Fay by Larry Brown
A Novel

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She's had no education, hardly any shelter, and you can't call what her father's been trying to give her since she grew up "love." So, at the ripe age of seventeen, Fay Jones leaves home.

She lights out alone, wearing her only dress and rotting sneakers, carrying a purse with a half pack of cigarettes and two dollar bills. Even in 1985 Mississippi, two dollars won't go far on the road. She's headed for the bright lights and big times and even she knows she needs help getting there. But help's not hard to come by when you look like Fay.

There's a highway patrolman who gives her a lift, with a detour to his own place. There are truck drivers who pull over to pick her up, no questions asked. There's a crop duster pilot with money for a night or two on the town. And finally there's a strip joint bouncer who deals on the side.

At the end of this suspenseful, compulsively readable novel, there are five dead bodies stacked up in Fay's wake. Fay herself is sighted for the last time in New Orleans. She'll make it, whatever making it means, because Fay's got what it takes: beauty, a certain kind of innocent appeal, and the instinct for survival.

Set mostly in the seedy beach bars, strip joints, and massage parlors of Biloxi, Mississippi, back before the casinos took over, Fay is a novel that only Larry Brown, the reigning king of Grit Lit, could have written. As the New York Times Book Review once put it, he's "a writer absolutely confident of his own voice. He knows how to tell a story."


About Larry Brown

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Larry Brown was born in Lafayette County, Mississippi, where he lived all his life. At the age of thirty, a captain in the Oxford Fire Department, he decided to become a writer and worked toward that goal for seven years before publishing his first book, Facing the Music, a collection of stories, in 1988. With the publication of his first novel, Dirty Work, he quit the fire station in order to write fulltime. Between then and his untimely death in 2004, he published seven more books. His three grown children and his widow, Mary Annie Brown, live near Oxford.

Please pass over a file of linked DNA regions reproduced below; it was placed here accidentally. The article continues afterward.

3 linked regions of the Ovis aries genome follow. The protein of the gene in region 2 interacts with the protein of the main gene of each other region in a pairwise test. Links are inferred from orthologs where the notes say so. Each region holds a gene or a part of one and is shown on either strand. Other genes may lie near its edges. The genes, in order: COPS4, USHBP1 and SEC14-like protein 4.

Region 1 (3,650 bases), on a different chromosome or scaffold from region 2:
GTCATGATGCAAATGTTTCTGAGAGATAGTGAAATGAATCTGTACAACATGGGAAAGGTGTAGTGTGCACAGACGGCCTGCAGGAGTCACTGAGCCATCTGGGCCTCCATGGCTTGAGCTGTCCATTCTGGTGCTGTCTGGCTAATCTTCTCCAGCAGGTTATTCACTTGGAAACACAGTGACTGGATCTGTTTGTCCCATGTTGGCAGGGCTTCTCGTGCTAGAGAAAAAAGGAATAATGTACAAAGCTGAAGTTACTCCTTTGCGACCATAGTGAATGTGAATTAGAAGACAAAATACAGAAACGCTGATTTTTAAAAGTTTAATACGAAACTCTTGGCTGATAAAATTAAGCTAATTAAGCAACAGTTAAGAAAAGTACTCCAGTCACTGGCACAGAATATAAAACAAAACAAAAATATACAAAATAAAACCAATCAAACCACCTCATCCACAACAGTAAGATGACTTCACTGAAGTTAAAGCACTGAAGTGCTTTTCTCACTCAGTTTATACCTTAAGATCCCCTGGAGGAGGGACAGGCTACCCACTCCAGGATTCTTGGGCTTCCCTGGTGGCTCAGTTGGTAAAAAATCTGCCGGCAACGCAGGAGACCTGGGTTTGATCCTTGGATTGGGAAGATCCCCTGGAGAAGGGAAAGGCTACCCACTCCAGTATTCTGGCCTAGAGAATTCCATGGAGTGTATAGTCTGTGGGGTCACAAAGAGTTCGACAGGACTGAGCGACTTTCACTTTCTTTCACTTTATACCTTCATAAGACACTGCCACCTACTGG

Published March 31, 2000 by Algonquin Books. 498 pages
Genres: Literature & Fiction. Fiction

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She leaves Aaron, attempting to return to Sam, and the three converge in a skillfully deployed and violent finale that confirms Brown’s close kinship both with crime novelist Jim Thompson and with that underrated master of literate southern melodrama, Erskine Caldwell.

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Book Reporter

Larry Brown dedicates FAY, his latest novel, to Harry Crews, "my uncle in all ways but blood."

Jan 24 2011 | Read Full Review of Fay: A Novel

The Independent

Just like the great magazine writers of our times - Sally Brampton, Paula Yates, Mary Killen - Weldon makes gossip an end in itself.

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ForeWord Reviews

Reena, the stripper who seemingly takes Fay under her wing, but whose true motives are revealed later.

Feb 14 2000 | Read Full Review of Fay: A Novel

Boston Review

Brown deploys his considerable forces as a storyteller to create a deft narrative counterpoint that cuts back and forth between Sam’s obsessive longing for Fay and the tense circumstances of Fay’s new life with denizens of the seamier side of the longed-for coast--notably Aaron, a strip-c...

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